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I’m a sex worker, just like you.

I inspire and educate sex workers who are looking to grow their business with unique marketing tools and proven strategies. I understand the struggle of trying to build a business as a sex worker, so I deliver resources that will help you live more and work less.

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Being A Sex Worker With Depression

By Amelia P

The dark fog that surrounds my head, dragging me back to bed no matter how much I will myself to get up.

The weight on my eyelids that won’t lift, no matter how many coffees I drink.

The pressure on my chest that squeezes tighter and tighter throughout the day, until I feel like I’m suffocating, fighting to take a breath.

The slow ticking of my mind, as though I can feel the cogs turning, slowly slowly slowly.

My client is talking to me, talking talking talking. I can see his mouth moving. Words are coming out. The words get stuck in the cogs in my mind. The cogs grind the words, mincing them into meat, making them impossible for me to interpret.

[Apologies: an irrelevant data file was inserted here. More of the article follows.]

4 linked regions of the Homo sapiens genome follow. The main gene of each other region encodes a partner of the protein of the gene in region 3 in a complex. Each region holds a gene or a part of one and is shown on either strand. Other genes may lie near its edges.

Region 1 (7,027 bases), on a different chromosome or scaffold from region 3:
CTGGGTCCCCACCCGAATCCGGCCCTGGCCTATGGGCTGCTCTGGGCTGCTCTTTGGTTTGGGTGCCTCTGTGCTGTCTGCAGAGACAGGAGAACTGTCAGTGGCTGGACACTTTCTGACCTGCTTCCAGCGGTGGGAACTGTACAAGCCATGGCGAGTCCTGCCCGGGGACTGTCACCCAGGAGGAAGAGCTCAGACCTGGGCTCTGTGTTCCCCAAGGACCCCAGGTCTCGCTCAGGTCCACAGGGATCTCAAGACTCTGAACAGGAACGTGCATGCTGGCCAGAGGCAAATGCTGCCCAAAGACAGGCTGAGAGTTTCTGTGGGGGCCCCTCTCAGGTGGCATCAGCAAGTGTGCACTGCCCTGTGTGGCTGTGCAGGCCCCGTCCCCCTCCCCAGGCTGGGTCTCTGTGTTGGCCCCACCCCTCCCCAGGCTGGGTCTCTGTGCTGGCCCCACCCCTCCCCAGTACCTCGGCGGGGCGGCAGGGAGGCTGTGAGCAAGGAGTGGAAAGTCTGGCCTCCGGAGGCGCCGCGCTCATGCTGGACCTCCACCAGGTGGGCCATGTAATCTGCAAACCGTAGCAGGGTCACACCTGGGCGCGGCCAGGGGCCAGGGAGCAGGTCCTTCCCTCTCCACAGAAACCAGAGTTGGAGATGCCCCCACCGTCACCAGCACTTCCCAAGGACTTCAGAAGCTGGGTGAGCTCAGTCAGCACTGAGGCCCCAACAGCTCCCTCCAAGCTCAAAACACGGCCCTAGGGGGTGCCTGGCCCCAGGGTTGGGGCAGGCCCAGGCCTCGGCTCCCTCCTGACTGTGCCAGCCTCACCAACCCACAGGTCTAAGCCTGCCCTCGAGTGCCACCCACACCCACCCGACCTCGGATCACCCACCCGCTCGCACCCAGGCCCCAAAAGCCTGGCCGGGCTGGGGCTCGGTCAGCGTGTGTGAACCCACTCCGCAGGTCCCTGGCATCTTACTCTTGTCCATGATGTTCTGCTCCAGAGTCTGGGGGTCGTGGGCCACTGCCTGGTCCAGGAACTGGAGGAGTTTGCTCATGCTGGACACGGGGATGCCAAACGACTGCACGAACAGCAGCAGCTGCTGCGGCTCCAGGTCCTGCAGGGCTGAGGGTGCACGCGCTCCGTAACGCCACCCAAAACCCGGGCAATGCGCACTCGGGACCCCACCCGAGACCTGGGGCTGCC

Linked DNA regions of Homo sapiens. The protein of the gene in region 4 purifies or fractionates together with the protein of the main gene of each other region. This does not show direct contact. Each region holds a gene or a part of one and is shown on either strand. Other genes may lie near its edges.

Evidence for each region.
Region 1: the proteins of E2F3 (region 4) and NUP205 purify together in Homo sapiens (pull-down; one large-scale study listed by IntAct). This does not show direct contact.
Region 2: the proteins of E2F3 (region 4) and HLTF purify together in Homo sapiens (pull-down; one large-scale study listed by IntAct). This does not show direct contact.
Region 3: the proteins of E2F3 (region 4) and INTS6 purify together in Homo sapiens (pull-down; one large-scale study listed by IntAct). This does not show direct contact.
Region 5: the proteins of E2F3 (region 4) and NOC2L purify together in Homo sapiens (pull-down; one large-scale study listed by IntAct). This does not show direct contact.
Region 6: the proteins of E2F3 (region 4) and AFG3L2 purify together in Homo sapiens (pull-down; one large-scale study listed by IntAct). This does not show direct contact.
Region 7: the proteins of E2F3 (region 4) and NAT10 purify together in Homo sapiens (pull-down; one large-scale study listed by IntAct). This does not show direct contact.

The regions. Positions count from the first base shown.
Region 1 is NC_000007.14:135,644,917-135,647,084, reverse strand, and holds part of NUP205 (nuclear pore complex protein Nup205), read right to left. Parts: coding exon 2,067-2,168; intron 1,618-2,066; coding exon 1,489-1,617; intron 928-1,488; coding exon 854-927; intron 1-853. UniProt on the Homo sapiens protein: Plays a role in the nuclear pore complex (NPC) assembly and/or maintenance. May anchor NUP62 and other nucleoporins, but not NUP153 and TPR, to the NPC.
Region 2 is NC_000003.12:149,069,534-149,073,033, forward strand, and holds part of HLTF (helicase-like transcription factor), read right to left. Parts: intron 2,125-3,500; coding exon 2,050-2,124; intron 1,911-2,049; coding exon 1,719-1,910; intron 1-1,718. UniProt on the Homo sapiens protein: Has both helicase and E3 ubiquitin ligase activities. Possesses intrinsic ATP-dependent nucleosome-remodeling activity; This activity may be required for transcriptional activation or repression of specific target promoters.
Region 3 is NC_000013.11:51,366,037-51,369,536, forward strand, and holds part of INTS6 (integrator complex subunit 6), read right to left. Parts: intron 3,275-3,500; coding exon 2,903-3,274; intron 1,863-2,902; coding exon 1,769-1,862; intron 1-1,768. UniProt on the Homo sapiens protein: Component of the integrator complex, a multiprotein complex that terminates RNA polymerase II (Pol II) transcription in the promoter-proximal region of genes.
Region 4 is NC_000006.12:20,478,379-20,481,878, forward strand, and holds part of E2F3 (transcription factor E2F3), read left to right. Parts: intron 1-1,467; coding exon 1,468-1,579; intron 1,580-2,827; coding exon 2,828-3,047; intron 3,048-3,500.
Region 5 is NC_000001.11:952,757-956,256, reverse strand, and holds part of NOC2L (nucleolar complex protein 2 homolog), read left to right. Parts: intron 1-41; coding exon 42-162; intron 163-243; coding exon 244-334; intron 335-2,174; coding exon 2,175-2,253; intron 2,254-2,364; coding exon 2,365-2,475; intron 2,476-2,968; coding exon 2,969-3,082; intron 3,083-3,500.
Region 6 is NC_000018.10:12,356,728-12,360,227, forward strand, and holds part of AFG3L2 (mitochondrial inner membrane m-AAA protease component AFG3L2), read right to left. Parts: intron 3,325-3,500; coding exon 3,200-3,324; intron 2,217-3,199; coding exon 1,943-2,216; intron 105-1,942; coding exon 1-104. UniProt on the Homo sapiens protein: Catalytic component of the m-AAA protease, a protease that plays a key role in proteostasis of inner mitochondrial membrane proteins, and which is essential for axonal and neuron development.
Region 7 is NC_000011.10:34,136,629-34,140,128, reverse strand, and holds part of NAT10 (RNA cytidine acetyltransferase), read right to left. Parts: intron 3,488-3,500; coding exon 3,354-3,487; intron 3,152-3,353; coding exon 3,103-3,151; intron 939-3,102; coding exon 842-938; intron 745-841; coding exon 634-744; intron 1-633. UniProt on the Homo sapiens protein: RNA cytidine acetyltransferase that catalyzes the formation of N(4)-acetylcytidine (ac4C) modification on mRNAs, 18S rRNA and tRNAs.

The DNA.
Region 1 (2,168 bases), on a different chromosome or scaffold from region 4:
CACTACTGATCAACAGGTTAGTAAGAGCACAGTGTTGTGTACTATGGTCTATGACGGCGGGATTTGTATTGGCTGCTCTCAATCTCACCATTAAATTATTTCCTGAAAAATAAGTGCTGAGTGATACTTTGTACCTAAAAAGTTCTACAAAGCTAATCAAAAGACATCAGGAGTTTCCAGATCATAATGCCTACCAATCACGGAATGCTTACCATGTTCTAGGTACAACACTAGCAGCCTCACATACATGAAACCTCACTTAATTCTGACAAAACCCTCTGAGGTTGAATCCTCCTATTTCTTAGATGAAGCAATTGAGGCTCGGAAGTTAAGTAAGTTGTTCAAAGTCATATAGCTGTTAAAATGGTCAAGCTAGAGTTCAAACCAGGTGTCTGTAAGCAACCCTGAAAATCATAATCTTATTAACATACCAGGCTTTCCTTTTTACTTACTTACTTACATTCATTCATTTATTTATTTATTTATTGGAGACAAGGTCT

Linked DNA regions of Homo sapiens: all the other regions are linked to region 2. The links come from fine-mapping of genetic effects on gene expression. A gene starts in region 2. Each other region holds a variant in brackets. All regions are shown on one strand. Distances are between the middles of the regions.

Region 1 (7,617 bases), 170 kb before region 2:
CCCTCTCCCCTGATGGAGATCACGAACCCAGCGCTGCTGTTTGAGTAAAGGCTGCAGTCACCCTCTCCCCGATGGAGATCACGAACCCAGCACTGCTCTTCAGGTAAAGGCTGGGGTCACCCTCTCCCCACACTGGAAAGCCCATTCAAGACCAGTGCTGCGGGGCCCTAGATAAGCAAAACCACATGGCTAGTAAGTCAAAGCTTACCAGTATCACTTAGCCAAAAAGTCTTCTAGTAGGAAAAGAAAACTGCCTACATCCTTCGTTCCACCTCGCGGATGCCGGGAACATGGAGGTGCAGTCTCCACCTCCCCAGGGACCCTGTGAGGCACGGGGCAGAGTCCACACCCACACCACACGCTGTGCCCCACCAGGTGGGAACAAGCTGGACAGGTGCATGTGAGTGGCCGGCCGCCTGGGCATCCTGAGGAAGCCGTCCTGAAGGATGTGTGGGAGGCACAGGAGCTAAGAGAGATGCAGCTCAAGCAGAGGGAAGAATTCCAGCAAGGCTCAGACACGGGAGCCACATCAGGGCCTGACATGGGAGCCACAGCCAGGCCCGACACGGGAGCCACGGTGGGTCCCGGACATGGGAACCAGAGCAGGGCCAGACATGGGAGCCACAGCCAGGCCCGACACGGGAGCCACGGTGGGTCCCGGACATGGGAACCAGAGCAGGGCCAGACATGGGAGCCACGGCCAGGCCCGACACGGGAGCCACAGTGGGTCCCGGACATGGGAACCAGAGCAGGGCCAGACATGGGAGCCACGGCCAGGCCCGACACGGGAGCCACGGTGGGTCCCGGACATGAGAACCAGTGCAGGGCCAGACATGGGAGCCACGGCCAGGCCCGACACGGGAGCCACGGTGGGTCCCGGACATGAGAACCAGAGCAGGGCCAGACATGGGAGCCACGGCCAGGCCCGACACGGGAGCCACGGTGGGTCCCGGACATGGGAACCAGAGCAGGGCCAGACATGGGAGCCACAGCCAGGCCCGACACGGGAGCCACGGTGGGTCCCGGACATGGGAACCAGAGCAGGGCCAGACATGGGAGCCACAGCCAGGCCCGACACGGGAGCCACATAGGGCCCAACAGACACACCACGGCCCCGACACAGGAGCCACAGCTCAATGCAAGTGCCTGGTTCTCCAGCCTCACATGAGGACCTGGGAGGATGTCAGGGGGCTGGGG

He keeps on talking. Something about his ex-wife, a settlement, millions of dollars, his business, a Porsche, furniture shopping. The cogs in my mind grind to a stop.

He keeps on talking. I stare at him. Does he really think I care? Does he really think any of this matters? How can he be so oblivious? So delusional? What a dick.

He stops, smiles, laughs. Looks at me. “Anyway,” he says, “enough about me. Tell me about you. What do you do for work?”

His question annoys me. His voice annoys me. His existence annoys me.